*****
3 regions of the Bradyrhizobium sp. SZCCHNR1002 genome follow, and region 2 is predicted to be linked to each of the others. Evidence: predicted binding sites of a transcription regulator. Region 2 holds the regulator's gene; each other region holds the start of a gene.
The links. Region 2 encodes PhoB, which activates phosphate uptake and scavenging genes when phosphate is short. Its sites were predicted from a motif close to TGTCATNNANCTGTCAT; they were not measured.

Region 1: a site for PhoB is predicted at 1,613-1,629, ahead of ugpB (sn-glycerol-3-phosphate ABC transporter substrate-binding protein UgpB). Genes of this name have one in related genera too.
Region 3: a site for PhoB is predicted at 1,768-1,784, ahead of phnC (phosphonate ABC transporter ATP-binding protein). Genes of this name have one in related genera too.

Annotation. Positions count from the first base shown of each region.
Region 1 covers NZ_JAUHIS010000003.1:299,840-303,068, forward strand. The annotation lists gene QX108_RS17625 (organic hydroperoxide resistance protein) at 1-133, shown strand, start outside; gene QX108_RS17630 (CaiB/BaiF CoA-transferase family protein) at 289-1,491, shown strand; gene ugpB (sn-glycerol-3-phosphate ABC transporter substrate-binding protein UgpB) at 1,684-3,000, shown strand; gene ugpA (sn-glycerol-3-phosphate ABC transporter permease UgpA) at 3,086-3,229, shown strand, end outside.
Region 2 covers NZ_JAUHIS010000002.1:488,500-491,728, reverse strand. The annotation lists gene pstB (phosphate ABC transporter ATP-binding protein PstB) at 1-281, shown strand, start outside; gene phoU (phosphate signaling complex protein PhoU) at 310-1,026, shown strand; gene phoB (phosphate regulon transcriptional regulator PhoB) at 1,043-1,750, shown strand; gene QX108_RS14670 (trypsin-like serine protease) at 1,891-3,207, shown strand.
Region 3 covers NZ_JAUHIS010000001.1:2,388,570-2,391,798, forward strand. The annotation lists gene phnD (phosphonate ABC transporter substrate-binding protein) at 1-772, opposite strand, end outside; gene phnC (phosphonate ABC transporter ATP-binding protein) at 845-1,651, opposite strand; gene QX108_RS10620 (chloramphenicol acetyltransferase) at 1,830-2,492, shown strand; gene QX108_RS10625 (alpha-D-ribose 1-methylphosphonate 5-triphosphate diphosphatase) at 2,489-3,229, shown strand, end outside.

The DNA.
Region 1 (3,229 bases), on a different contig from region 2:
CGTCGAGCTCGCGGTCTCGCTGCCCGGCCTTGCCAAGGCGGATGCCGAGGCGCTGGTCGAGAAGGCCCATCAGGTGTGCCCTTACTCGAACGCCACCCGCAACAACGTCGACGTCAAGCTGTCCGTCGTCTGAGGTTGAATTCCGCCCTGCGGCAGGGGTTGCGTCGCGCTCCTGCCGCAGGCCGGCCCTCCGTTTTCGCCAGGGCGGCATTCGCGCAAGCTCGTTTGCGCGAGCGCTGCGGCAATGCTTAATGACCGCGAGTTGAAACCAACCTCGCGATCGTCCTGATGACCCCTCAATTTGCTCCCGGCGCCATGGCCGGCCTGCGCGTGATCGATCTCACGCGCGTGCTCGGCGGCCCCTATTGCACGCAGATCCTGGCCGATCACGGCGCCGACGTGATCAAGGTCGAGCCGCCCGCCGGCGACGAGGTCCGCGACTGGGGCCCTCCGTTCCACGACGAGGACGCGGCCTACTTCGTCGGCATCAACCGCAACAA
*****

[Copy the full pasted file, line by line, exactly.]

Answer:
3 regions of the Bradyrhizobium sp. SZCCHNR1002 genome follow, and region 2 is predicted to be linked to each of the others. Evidence: predicted binding sites of a transcription regulator. Region 2 holds the regulator's gene; each other region holds the start of a gene.
The links. Region 2 encodes PhoB, which activates phosphate uptake and scavenging genes when phosphate is short. Its sites were predicted from a motif close to TGTCATNNANCTGTCAT; they were not measured.

Region 1: a site for PhoB is predicted at 1,613-1,629, ahead of ugpB (sn-glycerol-3-phosphate ABC transporter substrate-binding protein UgpB). Genes of this name have one in related genera too.
Region 3: a site for PhoB is predicted at 1,768-1,784, ahead of phnC (phosphonate ABC transporter ATP-binding protein). Genes of this name have one in related genera too.

Annotation. Positions count from the first base shown of each region.
Region 1 covers NZ_JAUHIS010000003.1:299,840-303,068, forward strand. The annotation lists gene QX108_RS17625 (organic hydroperoxide resistance protein) at 1-133, shown strand, start outside; gene QX108_RS17630 (CaiB/BaiF CoA-transferase family protein) at 289-1,491, shown strand; gene ugpB (sn-glycerol-3-phosphate ABC transporter substrate-binding protein UgpB) at 1,684-3,000, shown strand; gene ugpA (sn-glycerol-3-phosphate ABC transporter permease UgpA) at 3,086-3,229, shown strand, end outside.
Region 2 covers NZ_JAUHIS010000002.1:488,500-491,728, reverse strand. The annotation lists gene pstB (phosphate ABC transporter ATP-binding protein PstB) at 1-281, shown strand, start outside; gene phoU (phosphate signaling complex protein PhoU) at 310-1,026, shown strand; gene phoB (phosphate regulon transcriptional regulator PhoB) at 1,043-1,750, shown strand; gene QX108_RS14670 (trypsin-like serine protease) at 1,891-3,207, shown strand.
Region 3 covers NZ_JAUHIS010000001.1:2,388,570-2,391,798, forward strand. The annotation lists gene phnD (phosphonate ABC transporter substrate-binding protein) at 1-772, opposite strand, end outside; gene phnC (phosphonate ABC transporter ATP-binding protein) at 845-1,651, opposite strand; gene QX108_RS10620 (chloramphenicol acetyltransferase) at 1,830-2,492, shown strand; gene QX108_RS10625 (alpha-D-ribose 1-methylphosphonate 5-triphosphate diphosphatase) at 2,489-3,229, shown strand, end outside.

The DNA.
Region 1 (3,229 bases), on a different contig from region 2:
CGTCGAGCTCGCGGTCTCGCTGCCCGGCCTTGCCAAGGCGGATGCCGAGGCGCTGGTCGAGAAGGCCCATCAGGTGTGCCCTTACTCGAACGCCACCCGCAACAACGTCGACGTCAAGCTGTCCGTCGTCTGAGGTTGAATTCCGCCCTGCGGCAGGGGTTGCGTCGCGCTCCTGCCGCAGGCCGGCCCTCCGTTTTCGCCAGGGCGGCATTCGCGCAAGCTCGTTTGCGCGAGCGCTGCGGCAATGCTTAATGACCGCGAGTTGAAACCAACCTCGCGATCGTCCTGATGACCCCTCAATTTGCTCCCGGCGCCATGGCCGGCCTGCGCGTGATCGATCTCACGCGCGTGCTCGGCGGCCCCTATTGCACGCAGATCCTGGCCGATCACGGCGCCGACGTGATCAAGGTCGAGCCGCCCGCCGGCGACGAGGTCCGCGACTGGGGCCCTCCGTTCCACGACGAGGACGCGGCCTACTTCGTCGGCATCAACCGCAACAA